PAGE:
The debate was very fact based and avoided any personal attacks. Both candidates had their weak and strong moments but viewers rated Steinbrueck’s explanations of facts higher than Merkel’s. Merkel was particularly uncomfortable when she was challenged on the NSA spy scandal, Steinbrueck’s weakest moment was when he allowed the moderators to press him on the pensions of public servants which he vowed to bring down to the level of public pensions. Merkel picked this up and warned public officials that the SPD may want to cut their pensions. Both candidates clashed most harshly over the Eurozone crisis, where Steinbrueck attacked Merkel for her austerity course and Merkel herself reminded Steinbrueck that his party had supported all rescue packages for Greece.

I would be very careful to predict the potential impact of the debate on the election result. In the past there were occasions when the TV debate turned out as decisive, for example in 2002 when CSU challenger Edmund Stoiber was way ahead in the opinion polls and then lost the election after a weak performance in the debate with Schroeder and also in 2005 when Schroeder lagged behind Merkel and clearly won the debate and then almost managed to get another mandate for his red-green coalition. As Steinbrueck’s personal ratings in comparison with Merkel and the polling figures for the SPD have so far been rather weak I would say that the debate is likely to have some positive impact on the SPD’s rating. This is particularly because of the good impression Steinbrueck seems to have made on undecided voters and people who may have thought about abstaining. Pollster have recently indicated that the biggest chance for the SPD to turn things round against Merkel would be to mobilise undecided voters. To what extent today’s debate will boost the SPD’s polling figures remains to be seen over the next week or so.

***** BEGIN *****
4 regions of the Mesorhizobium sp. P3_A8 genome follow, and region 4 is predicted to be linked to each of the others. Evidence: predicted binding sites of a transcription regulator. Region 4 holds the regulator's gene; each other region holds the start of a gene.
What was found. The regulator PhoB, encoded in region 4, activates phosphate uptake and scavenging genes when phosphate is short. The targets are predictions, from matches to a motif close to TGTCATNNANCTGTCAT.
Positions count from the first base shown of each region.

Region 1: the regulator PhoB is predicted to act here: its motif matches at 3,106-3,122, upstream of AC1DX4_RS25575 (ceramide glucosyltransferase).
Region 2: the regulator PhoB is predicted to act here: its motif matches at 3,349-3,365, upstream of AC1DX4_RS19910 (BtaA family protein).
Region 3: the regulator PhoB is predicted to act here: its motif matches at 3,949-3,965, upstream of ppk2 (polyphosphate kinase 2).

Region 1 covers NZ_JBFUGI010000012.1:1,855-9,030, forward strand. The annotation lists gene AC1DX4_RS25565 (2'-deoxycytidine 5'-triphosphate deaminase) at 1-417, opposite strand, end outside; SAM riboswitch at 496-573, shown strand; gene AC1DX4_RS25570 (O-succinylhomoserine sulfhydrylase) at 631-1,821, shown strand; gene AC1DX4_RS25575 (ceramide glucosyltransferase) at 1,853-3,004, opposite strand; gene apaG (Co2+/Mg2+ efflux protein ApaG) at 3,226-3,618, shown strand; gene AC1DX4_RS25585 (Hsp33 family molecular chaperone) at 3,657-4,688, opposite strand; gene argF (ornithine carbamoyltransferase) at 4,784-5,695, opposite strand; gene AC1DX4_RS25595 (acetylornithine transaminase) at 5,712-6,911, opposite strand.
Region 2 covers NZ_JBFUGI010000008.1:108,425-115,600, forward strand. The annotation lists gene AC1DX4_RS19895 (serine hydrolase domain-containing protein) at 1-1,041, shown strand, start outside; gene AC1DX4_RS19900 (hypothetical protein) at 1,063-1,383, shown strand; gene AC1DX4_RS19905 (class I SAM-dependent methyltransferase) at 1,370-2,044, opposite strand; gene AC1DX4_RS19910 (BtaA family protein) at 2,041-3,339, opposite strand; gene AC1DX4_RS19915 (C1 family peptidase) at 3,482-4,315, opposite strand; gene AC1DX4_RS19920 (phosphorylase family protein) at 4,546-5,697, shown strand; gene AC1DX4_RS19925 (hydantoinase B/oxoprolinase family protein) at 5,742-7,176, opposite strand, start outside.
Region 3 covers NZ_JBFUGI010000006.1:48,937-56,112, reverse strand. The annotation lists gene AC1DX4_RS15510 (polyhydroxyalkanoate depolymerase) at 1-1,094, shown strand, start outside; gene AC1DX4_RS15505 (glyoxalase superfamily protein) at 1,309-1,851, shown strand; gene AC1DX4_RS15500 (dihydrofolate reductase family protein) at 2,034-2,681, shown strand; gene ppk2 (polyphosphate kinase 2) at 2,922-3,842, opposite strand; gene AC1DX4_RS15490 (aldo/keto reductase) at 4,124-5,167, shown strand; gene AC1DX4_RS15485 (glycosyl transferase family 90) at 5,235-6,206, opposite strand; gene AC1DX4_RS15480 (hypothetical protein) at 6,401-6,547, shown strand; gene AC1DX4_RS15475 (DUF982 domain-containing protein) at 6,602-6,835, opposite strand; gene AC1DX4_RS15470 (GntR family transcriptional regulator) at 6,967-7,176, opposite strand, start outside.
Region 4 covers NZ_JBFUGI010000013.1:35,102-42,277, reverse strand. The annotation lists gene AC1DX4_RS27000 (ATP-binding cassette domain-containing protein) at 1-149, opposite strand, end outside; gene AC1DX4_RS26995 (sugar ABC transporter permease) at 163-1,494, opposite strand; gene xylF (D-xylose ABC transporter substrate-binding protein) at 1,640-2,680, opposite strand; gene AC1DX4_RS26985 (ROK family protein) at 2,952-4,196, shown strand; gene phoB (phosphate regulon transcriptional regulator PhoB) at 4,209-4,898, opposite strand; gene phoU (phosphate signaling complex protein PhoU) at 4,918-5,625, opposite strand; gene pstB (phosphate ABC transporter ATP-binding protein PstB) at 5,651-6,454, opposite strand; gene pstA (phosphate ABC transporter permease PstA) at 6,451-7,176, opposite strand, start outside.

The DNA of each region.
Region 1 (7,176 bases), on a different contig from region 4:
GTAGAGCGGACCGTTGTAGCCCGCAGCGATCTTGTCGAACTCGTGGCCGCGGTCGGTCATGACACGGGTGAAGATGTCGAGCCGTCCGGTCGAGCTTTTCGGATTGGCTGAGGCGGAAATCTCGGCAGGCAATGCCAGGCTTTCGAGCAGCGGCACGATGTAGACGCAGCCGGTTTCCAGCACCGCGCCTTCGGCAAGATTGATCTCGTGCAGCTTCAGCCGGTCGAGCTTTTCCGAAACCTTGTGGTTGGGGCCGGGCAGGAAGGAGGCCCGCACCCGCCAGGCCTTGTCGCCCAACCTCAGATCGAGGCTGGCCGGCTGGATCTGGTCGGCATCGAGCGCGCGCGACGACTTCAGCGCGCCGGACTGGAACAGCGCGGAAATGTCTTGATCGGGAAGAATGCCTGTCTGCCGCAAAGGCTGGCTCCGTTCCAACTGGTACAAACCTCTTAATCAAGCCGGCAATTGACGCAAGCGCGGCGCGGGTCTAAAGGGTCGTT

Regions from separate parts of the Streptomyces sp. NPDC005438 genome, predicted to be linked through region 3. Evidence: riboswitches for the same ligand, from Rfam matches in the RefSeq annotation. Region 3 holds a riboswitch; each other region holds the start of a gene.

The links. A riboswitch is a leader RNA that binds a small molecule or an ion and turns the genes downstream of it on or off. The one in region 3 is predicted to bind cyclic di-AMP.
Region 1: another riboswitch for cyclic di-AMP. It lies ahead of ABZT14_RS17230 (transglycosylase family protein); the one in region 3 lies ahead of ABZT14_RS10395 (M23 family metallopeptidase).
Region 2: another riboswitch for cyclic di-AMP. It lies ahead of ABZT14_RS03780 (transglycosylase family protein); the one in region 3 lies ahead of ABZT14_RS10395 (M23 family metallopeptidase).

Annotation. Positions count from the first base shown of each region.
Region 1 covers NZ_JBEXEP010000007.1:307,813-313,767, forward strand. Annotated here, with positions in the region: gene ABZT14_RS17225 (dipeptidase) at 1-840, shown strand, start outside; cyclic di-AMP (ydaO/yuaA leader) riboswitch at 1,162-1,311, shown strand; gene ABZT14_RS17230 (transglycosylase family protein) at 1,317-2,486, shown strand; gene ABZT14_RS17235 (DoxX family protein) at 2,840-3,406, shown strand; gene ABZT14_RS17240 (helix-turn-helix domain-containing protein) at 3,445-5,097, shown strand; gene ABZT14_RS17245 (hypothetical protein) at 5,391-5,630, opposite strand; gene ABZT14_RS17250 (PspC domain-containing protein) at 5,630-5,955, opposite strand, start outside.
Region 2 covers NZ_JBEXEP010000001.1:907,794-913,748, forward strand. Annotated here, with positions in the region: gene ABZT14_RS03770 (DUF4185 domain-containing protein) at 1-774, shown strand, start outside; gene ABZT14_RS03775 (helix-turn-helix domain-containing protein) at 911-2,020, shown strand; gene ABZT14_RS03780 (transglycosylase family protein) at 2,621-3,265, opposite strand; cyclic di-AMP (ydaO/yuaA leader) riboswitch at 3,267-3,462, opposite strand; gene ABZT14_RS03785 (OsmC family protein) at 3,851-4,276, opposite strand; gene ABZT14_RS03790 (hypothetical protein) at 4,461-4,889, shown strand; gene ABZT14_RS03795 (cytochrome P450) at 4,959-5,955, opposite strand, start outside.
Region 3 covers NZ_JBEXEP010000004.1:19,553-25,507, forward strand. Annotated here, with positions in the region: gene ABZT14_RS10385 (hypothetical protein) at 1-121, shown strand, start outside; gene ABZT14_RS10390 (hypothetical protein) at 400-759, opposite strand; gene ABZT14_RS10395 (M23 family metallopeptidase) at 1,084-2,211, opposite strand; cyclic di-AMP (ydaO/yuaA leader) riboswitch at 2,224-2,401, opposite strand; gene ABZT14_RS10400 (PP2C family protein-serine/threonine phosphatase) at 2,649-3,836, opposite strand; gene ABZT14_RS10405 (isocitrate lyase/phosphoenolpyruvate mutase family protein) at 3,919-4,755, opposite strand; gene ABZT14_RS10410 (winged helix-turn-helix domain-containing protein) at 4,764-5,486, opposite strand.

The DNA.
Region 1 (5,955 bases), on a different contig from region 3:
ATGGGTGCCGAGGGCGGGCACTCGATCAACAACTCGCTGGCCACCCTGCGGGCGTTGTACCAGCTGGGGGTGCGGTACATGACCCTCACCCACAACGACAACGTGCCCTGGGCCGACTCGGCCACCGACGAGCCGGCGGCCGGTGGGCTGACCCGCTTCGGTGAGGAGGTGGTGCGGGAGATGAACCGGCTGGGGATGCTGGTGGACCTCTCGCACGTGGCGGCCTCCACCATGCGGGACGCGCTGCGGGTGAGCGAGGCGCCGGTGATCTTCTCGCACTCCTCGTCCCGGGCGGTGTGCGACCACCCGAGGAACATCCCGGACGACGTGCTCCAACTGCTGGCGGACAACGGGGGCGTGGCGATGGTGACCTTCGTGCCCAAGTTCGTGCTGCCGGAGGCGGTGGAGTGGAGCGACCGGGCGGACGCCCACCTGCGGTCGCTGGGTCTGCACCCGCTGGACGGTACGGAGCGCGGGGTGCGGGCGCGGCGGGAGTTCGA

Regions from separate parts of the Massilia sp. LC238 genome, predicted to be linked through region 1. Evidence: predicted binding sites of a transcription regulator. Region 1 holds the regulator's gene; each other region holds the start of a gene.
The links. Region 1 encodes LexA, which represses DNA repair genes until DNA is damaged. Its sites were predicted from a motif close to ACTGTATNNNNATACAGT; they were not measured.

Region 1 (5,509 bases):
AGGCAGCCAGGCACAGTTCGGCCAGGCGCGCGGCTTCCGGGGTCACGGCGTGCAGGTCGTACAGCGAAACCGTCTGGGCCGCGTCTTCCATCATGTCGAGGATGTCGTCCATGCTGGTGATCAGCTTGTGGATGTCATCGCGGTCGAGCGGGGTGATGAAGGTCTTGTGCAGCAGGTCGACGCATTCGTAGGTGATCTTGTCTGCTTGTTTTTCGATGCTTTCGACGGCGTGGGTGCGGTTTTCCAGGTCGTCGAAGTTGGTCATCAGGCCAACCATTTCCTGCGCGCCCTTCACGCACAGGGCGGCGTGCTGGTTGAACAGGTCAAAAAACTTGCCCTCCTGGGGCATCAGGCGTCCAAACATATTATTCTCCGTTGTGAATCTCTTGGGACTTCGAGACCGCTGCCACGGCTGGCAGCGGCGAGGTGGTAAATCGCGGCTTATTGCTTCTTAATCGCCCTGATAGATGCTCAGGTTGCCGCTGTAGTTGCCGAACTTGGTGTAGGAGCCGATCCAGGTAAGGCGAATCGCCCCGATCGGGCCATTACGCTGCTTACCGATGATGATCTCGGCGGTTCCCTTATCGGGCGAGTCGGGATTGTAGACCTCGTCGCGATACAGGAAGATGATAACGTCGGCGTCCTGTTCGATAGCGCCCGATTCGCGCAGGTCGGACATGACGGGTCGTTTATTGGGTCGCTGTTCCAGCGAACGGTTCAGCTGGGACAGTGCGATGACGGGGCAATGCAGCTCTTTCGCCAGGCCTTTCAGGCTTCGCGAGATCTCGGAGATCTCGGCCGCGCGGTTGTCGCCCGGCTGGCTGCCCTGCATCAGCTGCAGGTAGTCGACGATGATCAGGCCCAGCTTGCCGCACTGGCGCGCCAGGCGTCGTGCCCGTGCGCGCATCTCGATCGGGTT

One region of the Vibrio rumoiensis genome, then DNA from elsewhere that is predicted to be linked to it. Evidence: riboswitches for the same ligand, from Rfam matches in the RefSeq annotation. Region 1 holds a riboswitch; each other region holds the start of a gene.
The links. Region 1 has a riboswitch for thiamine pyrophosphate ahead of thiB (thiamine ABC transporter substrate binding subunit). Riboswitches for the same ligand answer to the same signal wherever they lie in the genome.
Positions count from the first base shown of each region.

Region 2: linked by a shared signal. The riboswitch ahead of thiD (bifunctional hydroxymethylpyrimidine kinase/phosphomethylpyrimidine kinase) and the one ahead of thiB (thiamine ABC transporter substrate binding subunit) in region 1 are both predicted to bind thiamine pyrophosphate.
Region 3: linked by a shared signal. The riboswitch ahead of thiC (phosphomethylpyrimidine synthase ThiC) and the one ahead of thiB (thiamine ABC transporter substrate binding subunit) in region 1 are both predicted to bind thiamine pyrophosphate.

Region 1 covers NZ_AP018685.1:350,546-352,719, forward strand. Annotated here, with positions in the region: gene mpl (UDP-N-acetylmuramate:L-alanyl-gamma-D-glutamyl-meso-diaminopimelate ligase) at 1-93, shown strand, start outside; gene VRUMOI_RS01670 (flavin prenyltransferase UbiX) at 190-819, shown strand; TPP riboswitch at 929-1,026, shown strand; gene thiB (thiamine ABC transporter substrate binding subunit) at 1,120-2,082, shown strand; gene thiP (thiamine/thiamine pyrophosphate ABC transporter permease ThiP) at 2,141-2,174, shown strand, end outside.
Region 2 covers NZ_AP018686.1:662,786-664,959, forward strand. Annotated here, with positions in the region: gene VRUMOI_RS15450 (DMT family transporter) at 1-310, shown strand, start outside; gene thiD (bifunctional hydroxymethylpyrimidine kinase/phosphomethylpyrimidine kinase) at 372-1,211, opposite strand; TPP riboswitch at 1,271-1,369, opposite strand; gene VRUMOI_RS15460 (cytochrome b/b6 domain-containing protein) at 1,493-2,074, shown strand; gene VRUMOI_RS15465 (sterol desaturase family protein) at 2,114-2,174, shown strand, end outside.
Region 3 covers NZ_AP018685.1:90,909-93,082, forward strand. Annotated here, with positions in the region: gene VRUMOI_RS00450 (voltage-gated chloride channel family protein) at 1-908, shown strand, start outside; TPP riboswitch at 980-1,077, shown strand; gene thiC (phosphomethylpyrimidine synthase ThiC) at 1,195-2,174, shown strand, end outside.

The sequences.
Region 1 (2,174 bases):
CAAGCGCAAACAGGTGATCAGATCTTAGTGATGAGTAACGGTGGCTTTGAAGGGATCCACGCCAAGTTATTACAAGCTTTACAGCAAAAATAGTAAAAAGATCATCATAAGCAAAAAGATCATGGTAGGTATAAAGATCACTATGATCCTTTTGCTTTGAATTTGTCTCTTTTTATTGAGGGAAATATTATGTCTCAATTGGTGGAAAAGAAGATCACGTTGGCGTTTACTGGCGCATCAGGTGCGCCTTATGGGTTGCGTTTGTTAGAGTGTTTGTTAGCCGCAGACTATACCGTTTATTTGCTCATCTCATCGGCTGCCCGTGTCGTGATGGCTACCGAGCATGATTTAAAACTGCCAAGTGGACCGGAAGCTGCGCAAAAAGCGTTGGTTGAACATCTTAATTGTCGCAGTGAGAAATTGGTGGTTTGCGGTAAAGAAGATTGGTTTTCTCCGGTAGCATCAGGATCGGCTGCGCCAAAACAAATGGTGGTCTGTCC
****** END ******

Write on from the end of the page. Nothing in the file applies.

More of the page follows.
Ed TurnerLecturer in Politics and International Relations, Aston University

This debate – distinctly earnest in tone, even with the affable comedian Stefan Raab amongst the presenters – is unlikely to be a game-changer in the German election campaign. Peer Steinbrück appeared to be the overall winner on most analyses (although interesting there was a gender gap in responses, with women far more likely to favour Chancellor Merkel), and should, at least, have bolstered the SPD’s support – currently around 25% in the polls. His answers were precise, and to the point, throwing up few surprises and giving a straightforward quality. By contrast, Angela Merkel spoke at greater length, but at times appeared to talk around issues, rather than get to the nub of them. Still, she appeared calm, and relatively assured.